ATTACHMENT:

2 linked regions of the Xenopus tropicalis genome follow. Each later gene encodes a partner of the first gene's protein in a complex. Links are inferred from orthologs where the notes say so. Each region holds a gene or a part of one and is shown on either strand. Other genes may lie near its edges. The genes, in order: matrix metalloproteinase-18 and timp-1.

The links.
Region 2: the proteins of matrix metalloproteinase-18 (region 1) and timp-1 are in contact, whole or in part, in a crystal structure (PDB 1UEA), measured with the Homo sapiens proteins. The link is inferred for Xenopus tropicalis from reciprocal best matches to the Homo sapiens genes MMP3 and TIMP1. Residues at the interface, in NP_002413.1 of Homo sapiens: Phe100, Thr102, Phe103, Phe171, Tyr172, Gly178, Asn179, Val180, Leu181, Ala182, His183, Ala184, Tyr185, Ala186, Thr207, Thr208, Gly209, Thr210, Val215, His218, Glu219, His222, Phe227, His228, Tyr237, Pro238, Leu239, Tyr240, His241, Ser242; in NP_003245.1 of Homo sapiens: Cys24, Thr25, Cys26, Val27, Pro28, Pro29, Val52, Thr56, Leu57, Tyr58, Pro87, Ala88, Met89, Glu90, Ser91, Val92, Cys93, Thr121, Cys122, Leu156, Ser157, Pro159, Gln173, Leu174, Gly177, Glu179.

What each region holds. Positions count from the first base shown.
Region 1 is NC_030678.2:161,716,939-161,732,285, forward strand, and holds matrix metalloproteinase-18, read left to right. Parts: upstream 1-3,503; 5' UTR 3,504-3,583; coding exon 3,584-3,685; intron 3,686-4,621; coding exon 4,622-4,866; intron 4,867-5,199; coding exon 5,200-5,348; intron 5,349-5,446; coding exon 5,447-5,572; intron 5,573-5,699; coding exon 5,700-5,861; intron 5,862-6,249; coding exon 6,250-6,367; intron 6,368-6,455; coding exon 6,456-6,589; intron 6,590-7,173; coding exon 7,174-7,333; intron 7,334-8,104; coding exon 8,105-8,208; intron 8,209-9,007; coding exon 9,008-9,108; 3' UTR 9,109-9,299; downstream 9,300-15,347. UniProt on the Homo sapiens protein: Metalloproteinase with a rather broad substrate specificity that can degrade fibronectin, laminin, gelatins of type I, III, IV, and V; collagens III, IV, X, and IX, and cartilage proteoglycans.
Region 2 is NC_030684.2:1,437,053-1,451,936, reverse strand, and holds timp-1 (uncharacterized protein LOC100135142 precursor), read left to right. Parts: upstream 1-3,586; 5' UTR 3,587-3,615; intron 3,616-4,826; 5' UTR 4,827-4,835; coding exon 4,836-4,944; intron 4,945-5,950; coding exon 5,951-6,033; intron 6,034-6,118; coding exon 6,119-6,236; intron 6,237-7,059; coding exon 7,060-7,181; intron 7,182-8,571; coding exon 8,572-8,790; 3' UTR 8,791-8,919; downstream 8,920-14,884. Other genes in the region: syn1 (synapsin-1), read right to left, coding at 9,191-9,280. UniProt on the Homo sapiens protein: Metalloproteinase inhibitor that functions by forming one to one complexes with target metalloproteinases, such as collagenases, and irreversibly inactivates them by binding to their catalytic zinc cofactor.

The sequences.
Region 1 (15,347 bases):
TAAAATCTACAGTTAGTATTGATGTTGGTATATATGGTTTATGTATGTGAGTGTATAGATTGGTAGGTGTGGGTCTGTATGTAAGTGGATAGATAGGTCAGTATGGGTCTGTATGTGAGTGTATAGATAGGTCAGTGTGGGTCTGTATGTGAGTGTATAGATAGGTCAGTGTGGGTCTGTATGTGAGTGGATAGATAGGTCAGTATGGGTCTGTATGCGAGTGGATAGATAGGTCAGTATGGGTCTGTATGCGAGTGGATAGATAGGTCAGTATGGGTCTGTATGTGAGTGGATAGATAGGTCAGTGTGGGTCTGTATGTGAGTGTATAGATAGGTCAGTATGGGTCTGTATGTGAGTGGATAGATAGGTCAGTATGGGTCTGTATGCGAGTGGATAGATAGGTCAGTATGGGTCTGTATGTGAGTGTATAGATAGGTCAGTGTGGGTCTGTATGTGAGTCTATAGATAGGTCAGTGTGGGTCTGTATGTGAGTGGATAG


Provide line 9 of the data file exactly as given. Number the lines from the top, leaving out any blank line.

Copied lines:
TAAAATCTACAGTTAGTATTGATGTTGGTATATATGGTTTATGTATGTGAGTGTATAGATTGGTAGGTGTGGGTCTGTATGTAAGTGGATAGATAGGTCAGTATGGGTCTGTATGTGAGTGTATAGATAGGTCAGTGTGGGTCTGTATGTGAGTGTATAGATAGGTCAGTGTGGGTCTGTATGTGAGTGGATAGATAGGTCAGTATGGGTCTGTATGCGAGTGGATAGATAGGTCAGTATGGGTCTGTATGCGAGTGGATAGATAGGTCAGTATGGGTCTGTATGTGAGTGGATAGATAGGTCAGTGTGGGTCTGTATGTGAGTGTATAGATAGGTCAGTATGGGTCTGTATGTGAGTGGATAGATAGGTCAGTATGGGTCTGTATGCGAGTGGATAGATAGGTCAGTATGGGTCTGTATGTGAGTGTATAGATAGGTCAGTGTGGGTCTGTATGTGAGTCTATAGATAGGTCAGTGTGGGTCTGTATGTGAGTGGATAG